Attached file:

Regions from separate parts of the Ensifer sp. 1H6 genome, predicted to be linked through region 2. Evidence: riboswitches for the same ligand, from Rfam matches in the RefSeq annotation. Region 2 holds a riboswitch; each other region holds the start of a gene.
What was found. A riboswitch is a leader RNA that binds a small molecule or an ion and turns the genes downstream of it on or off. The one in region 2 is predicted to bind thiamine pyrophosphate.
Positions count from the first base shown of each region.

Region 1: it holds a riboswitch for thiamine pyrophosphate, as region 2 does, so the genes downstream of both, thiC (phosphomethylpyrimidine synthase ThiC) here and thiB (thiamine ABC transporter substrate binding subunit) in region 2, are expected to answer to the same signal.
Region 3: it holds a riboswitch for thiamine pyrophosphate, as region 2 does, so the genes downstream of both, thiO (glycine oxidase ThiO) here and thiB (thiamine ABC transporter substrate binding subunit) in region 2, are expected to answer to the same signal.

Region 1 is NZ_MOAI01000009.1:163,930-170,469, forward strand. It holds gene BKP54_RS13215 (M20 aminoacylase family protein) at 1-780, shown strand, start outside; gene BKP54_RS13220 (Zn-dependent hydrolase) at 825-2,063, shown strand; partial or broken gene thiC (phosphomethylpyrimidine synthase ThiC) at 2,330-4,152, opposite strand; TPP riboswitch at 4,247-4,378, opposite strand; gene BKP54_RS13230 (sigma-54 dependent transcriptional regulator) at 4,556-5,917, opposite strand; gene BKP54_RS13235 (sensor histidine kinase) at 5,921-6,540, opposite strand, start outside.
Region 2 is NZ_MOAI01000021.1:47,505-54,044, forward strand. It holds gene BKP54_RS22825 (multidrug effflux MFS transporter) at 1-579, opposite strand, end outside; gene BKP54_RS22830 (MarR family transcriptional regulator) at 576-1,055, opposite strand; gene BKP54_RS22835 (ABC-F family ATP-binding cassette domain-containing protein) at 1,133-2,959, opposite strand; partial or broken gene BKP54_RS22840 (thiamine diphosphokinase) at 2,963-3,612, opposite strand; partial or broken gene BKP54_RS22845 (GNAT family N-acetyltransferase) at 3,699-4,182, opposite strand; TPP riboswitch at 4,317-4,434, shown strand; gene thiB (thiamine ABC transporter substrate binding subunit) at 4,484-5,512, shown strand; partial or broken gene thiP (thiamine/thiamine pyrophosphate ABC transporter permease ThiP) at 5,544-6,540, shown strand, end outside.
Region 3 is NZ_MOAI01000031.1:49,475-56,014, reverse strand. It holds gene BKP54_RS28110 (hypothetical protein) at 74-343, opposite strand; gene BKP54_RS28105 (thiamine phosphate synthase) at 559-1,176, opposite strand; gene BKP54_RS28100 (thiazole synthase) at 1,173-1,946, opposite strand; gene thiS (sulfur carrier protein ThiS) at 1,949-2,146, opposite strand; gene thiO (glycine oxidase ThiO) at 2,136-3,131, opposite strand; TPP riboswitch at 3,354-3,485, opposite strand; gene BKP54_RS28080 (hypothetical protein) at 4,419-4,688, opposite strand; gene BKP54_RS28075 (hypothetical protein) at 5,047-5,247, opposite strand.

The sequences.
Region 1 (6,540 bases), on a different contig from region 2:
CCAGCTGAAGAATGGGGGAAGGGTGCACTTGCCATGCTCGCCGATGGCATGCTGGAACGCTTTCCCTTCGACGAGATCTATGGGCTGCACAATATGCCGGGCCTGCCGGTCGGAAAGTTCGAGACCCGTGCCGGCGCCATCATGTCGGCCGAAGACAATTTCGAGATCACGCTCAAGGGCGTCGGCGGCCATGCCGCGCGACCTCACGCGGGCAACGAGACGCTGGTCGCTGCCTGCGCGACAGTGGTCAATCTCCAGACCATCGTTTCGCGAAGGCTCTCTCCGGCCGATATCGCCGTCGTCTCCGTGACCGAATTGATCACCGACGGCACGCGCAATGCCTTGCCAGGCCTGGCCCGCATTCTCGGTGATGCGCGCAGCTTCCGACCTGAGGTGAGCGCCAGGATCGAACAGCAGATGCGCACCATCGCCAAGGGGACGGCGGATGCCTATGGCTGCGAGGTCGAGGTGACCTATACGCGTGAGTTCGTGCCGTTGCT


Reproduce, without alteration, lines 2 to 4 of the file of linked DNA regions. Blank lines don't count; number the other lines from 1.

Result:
What was found. A riboswitch is a leader RNA that binds a small molecule or an ion and turns the genes downstream of it on or off. The one in region 2 is predicted to bind thiamine pyrophosphate.
Positions count from the first base shown of each region.

Region 1: it holds a riboswitch for thiamine pyrophosphate, as region 2 does, so the genes downstream of both, thiC (phosphomethylpyrimidine synthase ThiC) here and thiB (thiamine ABC transporter substrate binding subunit) in region 2, are expected to answer to the same signal.